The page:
Jasper52 presents Jackson Pollock Christmas card May 29

Jackson Pollock and Lee Krasner’s 1944 Christmas card is a unique highlight of a Jasper52 fine paintings and prints auction to be conducted Tuesday, May 29. The Christmas card – signed by the famed American artists and printed in black in on light blue paper – is expected to sell for $10,000.

Jackson Pollock and Lee Krasner’s 1944 Christmas card, printed in black ink on light blue paper, matted and framed. Estimate: $10,000-$12,000. Jasper 52 image

View the auction.

Learn more about the auction on Auction Central News.

5 Original Works by Wonderful Artists

Ready-to-hang original works by listed artists of the 19th and 20th centuries are featured in this curated collection of paintings and drawings. Nearly 50 oil paintings, watercolors, and pastels will be available to the highest bidders. Below we highlight 5 of the most outstanding pieces in this auction.

Prominent New York artist Gustav Burkhard gets the auction off to a bold and colorful start with a large pastel on paper nude study from the estate of a private collector in Denver. This Abstract Expressionist’s works are in the permanent collections of major museums in the U.S. and abroad.

Hans Gustav Burkhard (Swiss-American, 1904-1994), ‘Nude Study,’ 1975, pastel on paper, image size 24 in. x 18 in. Estimate: $1,000-$1,500. Jasper52 image

 

Carrying the highest estimate in the sale at $2,500-$3,500 is an oil-on-canvas painting depicting a theatrical rehearsal of Othello by Abraham Solomon.

Abraham Solomon, work depicts a theatrical rehearsal of ‘Othello,’ oil on canvas, inscribed ‘A. Solomon Esquire’ on stretcher, 12 in x 14 in. in the frame. Estimate: $2,500-$3,500. Jasper52 image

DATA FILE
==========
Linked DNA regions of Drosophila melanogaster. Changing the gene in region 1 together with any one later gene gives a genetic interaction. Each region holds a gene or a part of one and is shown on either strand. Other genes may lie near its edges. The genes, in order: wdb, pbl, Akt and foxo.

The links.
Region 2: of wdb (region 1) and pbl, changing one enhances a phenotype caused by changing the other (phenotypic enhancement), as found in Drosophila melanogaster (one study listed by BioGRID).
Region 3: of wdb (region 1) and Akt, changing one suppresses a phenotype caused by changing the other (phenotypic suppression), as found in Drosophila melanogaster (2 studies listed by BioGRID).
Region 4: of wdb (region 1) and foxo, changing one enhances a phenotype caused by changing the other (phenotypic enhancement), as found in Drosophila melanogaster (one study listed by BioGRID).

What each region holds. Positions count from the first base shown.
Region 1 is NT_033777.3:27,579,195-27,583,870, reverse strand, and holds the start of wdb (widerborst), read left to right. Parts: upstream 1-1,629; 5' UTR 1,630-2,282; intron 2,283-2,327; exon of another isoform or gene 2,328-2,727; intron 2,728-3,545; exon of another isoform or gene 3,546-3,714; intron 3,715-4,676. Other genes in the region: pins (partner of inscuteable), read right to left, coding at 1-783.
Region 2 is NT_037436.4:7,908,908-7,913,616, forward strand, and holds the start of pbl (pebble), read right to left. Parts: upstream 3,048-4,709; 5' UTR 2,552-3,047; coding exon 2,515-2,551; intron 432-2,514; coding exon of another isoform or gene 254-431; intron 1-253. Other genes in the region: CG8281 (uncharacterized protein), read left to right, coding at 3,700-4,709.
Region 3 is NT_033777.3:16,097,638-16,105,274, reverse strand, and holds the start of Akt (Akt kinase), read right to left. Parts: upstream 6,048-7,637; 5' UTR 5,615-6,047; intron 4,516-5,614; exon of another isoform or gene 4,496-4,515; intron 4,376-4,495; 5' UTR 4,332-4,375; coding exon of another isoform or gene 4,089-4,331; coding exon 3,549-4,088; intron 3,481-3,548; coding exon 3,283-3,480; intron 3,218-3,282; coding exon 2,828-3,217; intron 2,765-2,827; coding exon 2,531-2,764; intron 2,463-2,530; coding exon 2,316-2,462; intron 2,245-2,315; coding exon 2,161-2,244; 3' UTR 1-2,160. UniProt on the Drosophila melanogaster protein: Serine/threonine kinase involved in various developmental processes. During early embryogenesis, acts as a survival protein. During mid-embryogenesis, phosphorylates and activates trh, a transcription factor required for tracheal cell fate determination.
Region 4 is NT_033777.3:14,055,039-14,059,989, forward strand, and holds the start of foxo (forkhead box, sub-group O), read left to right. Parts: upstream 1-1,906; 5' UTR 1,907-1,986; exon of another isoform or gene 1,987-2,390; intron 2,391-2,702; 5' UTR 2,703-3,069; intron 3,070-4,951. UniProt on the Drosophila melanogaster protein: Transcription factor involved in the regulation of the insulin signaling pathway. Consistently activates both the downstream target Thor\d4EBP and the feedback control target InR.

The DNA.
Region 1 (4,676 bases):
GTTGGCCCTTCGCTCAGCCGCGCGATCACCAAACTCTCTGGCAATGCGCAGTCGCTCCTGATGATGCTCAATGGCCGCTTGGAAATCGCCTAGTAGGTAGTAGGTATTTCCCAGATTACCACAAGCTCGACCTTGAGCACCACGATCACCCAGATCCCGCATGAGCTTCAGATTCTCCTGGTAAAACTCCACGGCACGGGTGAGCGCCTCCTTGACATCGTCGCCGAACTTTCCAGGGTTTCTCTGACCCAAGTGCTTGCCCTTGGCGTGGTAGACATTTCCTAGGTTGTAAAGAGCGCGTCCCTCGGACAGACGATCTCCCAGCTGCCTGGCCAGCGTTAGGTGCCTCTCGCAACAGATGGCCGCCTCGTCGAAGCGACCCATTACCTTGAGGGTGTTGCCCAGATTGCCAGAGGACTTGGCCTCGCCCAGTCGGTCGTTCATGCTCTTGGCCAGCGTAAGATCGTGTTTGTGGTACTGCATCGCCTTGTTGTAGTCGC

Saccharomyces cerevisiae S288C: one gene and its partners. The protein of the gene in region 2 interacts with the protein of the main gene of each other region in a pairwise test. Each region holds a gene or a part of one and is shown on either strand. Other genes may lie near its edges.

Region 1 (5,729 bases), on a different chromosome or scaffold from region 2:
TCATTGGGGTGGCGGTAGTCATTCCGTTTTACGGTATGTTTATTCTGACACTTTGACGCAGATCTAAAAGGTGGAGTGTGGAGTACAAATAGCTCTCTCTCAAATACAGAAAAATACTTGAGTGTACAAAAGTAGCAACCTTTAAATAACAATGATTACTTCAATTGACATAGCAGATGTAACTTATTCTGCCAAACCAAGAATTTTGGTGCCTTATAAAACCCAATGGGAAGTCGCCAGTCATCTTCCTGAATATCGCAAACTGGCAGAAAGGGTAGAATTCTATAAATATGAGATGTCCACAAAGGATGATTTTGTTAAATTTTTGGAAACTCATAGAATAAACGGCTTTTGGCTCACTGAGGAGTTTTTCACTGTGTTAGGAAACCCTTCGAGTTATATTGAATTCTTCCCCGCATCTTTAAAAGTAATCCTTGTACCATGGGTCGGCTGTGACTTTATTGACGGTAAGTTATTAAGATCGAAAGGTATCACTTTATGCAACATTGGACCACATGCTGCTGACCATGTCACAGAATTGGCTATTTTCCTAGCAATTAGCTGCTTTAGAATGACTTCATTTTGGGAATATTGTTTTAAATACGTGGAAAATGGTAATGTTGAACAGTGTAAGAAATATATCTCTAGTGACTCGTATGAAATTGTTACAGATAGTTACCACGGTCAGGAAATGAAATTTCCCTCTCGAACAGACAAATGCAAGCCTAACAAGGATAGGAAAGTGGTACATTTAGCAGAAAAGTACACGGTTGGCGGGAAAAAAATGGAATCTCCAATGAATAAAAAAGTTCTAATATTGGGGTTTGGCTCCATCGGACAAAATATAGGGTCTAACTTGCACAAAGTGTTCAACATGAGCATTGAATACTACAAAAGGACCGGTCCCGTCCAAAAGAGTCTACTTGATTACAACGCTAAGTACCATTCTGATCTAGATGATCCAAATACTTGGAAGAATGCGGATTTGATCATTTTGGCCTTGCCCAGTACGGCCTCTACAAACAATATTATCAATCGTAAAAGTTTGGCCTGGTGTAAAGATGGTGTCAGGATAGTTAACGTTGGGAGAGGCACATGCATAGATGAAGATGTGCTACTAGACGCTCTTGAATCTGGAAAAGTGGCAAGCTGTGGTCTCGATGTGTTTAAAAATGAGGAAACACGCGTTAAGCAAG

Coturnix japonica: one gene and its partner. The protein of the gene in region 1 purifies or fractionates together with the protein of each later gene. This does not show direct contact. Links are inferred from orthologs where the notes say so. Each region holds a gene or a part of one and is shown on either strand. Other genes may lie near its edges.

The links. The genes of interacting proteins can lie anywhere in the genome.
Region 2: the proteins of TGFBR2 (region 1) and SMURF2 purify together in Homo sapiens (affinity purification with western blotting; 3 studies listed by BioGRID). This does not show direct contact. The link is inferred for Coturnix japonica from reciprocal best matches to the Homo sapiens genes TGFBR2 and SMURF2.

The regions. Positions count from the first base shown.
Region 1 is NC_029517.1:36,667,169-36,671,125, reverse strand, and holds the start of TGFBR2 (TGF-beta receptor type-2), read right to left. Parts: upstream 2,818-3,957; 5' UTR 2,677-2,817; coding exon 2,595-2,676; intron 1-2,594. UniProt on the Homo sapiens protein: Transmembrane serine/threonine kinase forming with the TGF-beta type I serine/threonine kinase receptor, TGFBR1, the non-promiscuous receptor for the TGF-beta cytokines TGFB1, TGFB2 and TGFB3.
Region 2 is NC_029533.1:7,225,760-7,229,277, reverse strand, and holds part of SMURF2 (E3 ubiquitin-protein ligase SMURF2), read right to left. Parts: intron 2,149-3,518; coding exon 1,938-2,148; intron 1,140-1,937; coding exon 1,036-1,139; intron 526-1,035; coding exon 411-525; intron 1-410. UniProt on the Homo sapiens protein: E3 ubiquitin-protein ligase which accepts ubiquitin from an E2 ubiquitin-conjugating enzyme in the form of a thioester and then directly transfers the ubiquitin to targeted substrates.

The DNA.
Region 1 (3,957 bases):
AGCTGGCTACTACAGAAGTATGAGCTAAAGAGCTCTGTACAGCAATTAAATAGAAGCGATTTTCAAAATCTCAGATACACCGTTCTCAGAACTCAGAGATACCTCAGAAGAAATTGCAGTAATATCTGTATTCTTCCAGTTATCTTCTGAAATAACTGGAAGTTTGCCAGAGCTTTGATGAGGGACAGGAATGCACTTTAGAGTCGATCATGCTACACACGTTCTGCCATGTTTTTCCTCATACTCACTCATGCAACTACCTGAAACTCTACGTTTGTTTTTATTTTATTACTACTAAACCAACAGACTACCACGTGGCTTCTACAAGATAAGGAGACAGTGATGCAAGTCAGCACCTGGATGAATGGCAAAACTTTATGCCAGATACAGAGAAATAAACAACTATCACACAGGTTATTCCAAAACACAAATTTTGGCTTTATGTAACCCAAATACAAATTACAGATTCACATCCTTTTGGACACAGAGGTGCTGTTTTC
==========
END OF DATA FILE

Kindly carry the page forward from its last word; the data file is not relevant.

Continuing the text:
A beautiful 19th-century Mexican school portrait of a young girl is impressive in its 45×35-inch frame.

‘Portrait of a Young Girl,’ Mexican School, oil on canvas, 19th century, 35 1/4 in. x 25 1/4 in. canvas, 45 in. x. 35 in. framed. Estimate: $1,200-$1,800. Jasper52 image

 

John Fleming Gould (American, 1906-1996) contributes a dramatic Illustration for story in Delineator Magazine, 1932, which pictures a young man and woman in a classroom.

John Fleming Gould (American 1906-1996), ‘Illustration for story in Delineator Magazine, 1932,’ mixed media on paper, signed and dated, 15 1/4 in. x 15 3/4 in. image, 23 in. x 23 1/4 in. framed. Estimate: $600-$900. Jasper52 image

 

Los Angeles artist Laddie John Dill (b. 1943) is represented by an untitled oil paint, cement, wash and monotype and multiple on hand-crafted paper. His work is owned by many private collectors and is included in the permanent collections of more than 25 museums. Using natural pigments, he incorporates in his work a wide range of colors from brick reds derived from iron oxide, coal blacks from black sulphur, yellows and naturally minded cobalt blues. Combinations of these natural pigments create a variety of brilliant but still “organic” colors.

Laddie John Dill, Untitled, oil paint cement, wash and monotype multiple on hand crafted paper, signed and dated lower right as well as on verso, 23 in. x 30 in. framed. Provenance: Los Angeles County Museum of Art. Estimate: $1,000-$1,500. Jasper52 image

 

Take a look at the full catalog of 19th & 20th Century Paintings & Drawings by wonderful artists.